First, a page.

The donate box is where all the good stuff that you no longer use should go.
The sell box is for items that you don’t use anymore but can be sold for a profit. An example would be that expensive set of winter clothes that is taking up too much space in your closet.
The box for recycling are for items that cannot be used anymore but also can’t be donated or sold.
Then there are the boxes for putting away and organizing. The organize box would contain all items that you wish to store for easy access, like those piles of books you’ve been meaning to read all this time. You can organize them neatly in a bookshelf. The put away box is for the other things that you wish to keep but wouldn’t need to use on a regular basis, like old photographs and mementos.
Once you’ve organized everything and put the things where they belong, make sure that you keep your home spic and span by de-cluttering regularly. Don’t wait until a month before you clean up again. By this time, the clutter would have already accumulated to a level that you wouldn’t want to clean up. De-cluttering isn’t only to tone down your stress but also to improve the quality of your life through mental stimulation and physical activity.
Compulsive Hoarding Syndrome (CHS) is a type of mental disorder where an afflicted person experiences difficulty in discarding items and ends up living in a house that other people would consider unlivable. Hoarders not only collect food, trash, dumpster finds and collectibles, but in some cases, animals as well. A hoarder doesn’t see any problem with regard to his behavior nor does he see that his safety, along with his living environment, has been compromised.
Symptoms of Hoarding
No demographics have been set for hoarders and the syndrome begins manifesting itself approximately in pre-teen years and may advance as the hoarder grows older. Compulsive hoarders typically have these behaviors:
• Hoarders tend to be perfectionists
• Hoarders keep everything because they are unable to let go of items they think might be valuable
• Hoarders often ostracize themselves from family and friends and, in extreme cases, from colleagues in the workplace
A compulsive hoarder has a wide-ranging quantity of items in his possession that are mostly worthless junk. This worthless junk however, is viewed by a hoarder as collectible. The junk varies and commonly are books, receipts, magazines, clothes and the like, which a hoarder has a hard time letting go of. The hoarder’s home most likely will have a pathway where one can walk, but both sides of the pathway are literally stacked with junk and a corner of the house may be designated as a place where they can eat or sleep.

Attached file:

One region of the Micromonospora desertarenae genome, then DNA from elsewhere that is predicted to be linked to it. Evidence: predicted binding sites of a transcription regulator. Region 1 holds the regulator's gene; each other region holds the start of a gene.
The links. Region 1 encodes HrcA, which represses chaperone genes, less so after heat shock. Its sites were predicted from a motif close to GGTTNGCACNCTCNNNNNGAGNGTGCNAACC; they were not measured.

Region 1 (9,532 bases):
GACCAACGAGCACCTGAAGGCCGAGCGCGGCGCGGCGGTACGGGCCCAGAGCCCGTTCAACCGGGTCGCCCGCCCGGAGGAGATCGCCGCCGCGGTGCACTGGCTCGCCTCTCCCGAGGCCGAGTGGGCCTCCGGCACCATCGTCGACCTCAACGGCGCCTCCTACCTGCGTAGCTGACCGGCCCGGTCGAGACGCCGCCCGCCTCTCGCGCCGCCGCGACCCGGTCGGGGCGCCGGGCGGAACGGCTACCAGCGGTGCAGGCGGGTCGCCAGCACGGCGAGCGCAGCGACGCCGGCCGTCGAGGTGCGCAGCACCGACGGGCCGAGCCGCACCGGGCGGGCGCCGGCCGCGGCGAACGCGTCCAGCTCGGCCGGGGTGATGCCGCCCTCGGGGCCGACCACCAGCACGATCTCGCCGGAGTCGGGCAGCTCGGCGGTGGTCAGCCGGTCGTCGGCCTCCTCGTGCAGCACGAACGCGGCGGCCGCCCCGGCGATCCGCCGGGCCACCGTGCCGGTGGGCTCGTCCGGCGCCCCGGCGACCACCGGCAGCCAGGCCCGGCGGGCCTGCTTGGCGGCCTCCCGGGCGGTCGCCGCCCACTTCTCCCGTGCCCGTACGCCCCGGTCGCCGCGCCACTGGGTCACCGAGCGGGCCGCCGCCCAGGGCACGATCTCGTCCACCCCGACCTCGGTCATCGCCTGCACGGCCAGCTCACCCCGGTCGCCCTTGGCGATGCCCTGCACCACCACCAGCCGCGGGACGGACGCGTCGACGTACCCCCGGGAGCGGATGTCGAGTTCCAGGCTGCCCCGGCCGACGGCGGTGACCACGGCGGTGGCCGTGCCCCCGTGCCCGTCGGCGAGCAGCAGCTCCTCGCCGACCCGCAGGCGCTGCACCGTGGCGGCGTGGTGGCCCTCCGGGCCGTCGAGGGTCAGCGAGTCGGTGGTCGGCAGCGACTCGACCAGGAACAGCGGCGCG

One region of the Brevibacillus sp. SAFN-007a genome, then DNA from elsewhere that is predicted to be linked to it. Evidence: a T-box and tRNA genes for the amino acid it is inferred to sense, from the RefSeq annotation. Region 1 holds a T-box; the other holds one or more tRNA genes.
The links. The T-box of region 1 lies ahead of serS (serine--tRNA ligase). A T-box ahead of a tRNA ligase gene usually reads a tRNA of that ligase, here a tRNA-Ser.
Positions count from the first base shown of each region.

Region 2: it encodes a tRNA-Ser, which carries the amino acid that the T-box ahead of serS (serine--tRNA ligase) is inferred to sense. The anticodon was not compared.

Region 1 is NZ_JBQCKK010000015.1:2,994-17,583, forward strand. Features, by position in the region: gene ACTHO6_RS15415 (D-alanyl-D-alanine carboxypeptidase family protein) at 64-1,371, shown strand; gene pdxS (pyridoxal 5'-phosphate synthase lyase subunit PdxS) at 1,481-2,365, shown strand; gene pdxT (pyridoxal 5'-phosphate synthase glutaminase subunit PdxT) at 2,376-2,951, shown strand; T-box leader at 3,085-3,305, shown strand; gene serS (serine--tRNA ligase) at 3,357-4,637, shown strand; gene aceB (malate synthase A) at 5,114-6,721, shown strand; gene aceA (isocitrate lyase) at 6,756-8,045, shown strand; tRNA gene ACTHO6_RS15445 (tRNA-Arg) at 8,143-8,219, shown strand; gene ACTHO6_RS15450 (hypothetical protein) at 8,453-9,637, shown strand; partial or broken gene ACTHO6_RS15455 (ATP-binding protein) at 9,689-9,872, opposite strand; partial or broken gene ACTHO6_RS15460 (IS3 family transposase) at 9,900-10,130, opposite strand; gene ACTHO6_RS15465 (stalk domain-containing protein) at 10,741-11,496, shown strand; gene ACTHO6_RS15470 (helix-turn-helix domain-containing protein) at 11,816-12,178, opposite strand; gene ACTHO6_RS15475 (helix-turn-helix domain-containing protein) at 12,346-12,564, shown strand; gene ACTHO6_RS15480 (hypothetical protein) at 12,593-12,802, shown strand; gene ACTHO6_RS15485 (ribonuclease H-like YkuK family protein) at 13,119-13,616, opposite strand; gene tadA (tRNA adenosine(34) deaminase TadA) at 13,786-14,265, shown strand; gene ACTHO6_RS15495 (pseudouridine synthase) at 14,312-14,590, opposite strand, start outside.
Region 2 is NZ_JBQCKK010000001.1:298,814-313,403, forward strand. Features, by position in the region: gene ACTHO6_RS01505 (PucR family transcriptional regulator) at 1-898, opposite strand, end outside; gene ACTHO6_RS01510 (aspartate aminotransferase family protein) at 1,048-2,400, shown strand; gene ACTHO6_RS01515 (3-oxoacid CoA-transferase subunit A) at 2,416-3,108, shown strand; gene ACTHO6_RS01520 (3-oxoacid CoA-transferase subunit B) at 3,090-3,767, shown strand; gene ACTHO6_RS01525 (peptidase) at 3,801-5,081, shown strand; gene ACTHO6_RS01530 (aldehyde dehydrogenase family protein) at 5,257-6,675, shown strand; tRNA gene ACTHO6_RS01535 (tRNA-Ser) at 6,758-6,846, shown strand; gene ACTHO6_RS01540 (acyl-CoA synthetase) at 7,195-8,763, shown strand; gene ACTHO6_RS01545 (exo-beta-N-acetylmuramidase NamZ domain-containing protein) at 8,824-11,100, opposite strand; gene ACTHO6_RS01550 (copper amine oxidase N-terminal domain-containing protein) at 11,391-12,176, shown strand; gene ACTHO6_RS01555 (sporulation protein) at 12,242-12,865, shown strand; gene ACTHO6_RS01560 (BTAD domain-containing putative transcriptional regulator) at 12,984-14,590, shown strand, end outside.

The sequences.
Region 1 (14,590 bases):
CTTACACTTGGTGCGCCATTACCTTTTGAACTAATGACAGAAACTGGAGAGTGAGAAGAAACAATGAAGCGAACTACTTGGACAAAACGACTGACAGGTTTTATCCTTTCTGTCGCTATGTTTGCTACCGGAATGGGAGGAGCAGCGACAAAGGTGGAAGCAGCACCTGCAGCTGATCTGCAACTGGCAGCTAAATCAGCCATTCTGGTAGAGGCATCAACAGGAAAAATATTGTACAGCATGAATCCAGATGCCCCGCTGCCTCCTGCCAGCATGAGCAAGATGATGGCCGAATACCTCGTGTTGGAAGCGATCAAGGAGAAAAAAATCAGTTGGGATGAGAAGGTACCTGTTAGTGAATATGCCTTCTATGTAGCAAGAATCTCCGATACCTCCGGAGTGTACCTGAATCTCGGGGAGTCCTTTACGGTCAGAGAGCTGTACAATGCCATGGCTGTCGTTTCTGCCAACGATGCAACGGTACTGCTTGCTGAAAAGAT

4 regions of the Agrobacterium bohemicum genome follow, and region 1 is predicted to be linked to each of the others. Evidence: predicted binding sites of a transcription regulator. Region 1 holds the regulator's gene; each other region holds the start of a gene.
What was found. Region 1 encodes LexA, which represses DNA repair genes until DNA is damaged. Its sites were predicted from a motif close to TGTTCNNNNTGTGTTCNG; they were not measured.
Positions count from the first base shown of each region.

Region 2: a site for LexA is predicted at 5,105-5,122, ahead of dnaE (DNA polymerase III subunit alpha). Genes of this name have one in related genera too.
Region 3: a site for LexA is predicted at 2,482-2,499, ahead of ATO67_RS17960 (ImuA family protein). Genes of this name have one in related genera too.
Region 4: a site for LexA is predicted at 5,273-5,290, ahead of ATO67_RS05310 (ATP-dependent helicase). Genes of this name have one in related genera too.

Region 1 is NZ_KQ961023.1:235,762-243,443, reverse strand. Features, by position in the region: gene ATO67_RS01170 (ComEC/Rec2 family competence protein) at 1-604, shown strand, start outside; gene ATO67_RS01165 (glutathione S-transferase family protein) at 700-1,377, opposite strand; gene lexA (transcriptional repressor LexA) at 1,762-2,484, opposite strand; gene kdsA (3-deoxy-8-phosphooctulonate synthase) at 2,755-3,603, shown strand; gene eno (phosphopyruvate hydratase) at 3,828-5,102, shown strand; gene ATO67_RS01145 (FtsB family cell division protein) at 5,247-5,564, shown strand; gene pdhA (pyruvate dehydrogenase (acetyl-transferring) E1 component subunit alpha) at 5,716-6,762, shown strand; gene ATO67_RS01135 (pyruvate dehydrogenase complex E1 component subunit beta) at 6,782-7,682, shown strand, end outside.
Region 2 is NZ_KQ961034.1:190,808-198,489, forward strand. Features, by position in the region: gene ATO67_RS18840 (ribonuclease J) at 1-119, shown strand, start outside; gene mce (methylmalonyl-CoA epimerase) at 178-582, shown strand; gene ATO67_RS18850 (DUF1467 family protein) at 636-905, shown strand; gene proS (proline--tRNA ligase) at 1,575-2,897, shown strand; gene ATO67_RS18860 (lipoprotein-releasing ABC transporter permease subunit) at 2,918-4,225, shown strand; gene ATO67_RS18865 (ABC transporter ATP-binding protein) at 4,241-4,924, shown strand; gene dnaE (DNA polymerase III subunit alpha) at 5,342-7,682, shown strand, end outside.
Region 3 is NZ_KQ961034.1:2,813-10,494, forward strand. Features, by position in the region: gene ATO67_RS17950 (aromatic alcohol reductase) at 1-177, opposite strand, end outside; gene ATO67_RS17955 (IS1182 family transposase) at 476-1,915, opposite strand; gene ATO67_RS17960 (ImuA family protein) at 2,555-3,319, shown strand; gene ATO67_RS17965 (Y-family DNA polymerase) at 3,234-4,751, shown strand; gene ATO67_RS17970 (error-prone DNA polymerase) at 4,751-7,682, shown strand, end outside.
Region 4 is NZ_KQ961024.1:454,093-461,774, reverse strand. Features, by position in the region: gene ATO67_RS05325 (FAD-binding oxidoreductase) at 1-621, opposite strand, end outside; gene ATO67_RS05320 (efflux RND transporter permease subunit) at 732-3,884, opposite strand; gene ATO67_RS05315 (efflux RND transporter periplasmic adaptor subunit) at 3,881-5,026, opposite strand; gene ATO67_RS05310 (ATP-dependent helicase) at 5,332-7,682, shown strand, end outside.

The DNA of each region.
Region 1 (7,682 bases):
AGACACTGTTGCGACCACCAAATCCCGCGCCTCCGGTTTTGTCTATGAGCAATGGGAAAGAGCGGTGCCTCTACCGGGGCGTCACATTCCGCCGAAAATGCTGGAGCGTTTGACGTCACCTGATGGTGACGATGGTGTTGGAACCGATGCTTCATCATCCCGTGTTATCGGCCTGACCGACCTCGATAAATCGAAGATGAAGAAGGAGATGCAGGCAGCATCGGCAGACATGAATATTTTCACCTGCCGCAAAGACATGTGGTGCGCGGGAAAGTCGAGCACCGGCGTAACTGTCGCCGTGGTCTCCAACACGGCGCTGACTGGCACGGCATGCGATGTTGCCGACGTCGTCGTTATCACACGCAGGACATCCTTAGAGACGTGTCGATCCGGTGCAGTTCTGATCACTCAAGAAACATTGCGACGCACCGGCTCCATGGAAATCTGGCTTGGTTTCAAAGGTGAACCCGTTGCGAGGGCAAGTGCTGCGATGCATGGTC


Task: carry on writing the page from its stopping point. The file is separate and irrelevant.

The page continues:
Reasons for Hoarding
The reason why compulsive hoarders tend to keep worthless items is that they always see the “value” of the useless pieces of junk. People with compulsive hoarding syndrome also have the tendency to shut themselves in because they are unable to have visitors in their homes due to the junk that literally lies everywhere. This behavior alone already has a negative impact on their social lives and runs the risk of progressing to depression because there is no contact with other people and there is lack of activities of the social kind.
Hoarding is Unsafe and Unhealthy
For the elderly that are afflicted with compulsive hoarding syndrome, bodily harm may result due to their behavior. The ability to move freely around the house becomes severely limited and hampered. The possibility of slips and falls tend to increase due to the decreased mobility. There are even cases wherein an elderly hoarder was lying on the clutter at his house and was unable to get up for several days until a caregiver arrived to help him out.
Fire hazard exists in the house of a hoarder due to countless types of objects stacked together, ready to spread fire quickly should an ignition occur. Diseases are also a common occurrence in a hoarder’s house because the house may become infested with rodents and insects. As a consequence, the whole house becomes a fire and health hazard.